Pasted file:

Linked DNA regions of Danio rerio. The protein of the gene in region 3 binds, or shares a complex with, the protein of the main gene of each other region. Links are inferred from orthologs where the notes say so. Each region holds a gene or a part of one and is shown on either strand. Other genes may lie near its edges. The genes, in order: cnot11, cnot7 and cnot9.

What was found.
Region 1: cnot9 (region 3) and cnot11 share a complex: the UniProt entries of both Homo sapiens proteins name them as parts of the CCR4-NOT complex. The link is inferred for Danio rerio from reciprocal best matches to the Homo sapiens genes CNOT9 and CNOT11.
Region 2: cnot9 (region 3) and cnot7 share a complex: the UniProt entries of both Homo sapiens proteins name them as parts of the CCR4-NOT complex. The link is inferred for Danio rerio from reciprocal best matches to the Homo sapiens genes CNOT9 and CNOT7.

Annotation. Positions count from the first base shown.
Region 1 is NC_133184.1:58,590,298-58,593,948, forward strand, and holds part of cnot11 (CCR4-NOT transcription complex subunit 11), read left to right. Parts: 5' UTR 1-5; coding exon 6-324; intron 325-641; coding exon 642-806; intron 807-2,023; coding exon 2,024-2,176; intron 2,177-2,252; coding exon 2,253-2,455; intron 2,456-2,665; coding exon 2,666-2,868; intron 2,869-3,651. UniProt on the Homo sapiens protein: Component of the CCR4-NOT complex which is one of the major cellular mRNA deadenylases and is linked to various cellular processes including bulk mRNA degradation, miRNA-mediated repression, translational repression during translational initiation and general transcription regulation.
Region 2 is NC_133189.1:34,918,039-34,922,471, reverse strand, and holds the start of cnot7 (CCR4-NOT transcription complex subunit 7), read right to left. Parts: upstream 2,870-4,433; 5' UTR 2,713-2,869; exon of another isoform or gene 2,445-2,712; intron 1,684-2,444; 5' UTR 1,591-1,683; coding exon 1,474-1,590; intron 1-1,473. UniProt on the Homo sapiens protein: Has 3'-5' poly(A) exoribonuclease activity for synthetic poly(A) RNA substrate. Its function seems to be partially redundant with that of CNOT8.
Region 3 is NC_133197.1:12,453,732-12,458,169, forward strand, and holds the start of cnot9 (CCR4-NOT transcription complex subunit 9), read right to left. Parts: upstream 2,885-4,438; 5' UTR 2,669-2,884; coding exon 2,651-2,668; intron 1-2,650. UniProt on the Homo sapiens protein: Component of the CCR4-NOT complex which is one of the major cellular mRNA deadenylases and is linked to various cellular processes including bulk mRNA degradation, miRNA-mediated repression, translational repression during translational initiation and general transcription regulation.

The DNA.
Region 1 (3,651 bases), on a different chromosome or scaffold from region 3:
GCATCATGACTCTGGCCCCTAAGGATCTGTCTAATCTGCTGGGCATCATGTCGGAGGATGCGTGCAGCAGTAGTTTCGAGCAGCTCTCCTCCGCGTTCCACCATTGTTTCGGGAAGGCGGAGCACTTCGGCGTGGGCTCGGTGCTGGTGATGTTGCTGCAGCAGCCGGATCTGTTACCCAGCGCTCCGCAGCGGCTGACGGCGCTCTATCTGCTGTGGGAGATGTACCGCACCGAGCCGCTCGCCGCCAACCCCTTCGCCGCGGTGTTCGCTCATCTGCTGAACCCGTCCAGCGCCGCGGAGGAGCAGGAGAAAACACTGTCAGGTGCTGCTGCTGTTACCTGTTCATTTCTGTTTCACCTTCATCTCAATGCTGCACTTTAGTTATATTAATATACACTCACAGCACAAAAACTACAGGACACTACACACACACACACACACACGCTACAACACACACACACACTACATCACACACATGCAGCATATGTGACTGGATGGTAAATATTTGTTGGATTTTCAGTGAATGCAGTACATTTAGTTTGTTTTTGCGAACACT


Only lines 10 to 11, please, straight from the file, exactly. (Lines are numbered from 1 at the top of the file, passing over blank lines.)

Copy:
Region 1 (3,651 bases), on a different chromosome or scaffold from region 3:
GCATCATGACTCTGGCCCCTAAGGATCTGTCTAATCTGCTGGGCATCATGTCGGAGGATGCGTGCAGCAGTAGTTTCGAGCAGCTCTCCTCCGCGTTCCACCATTGTTTCGGGAAGGCGGAGCACTTCGGCGTGGGCTCGGTGCTGGTGATGTTGCTGCAGCAGCCGGATCTGTTACCCAGCGCTCCGCAGCGGCTGACGGCGCTCTATCTGCTGTGGGAGATGTACCGCACCGAGCCGCTCGCCGCCAACCCCTTCGCCGCGGTGTTCGCTCATCTGCTGAACCCGTCCAGCGCCGCGGAGGAGCAGGAGAAAACACTGTCAGGTGCTGCTGCTGTTACCTGTTCATTTCTGTTTCACCTTCATCTCAATGCTGCACTTTAGTTATATTAATATACACTCACAGCACAAAAACTACAGGACACTACACACACACACACACACACGCTACAACACACACACACACTACATCACACACATGCAGCATATGTGACTGGATGGTAAATATTTGTTGGATTTTCAGTGAATGCAGTACATTTAGTTTGTTTTTGCGAACACT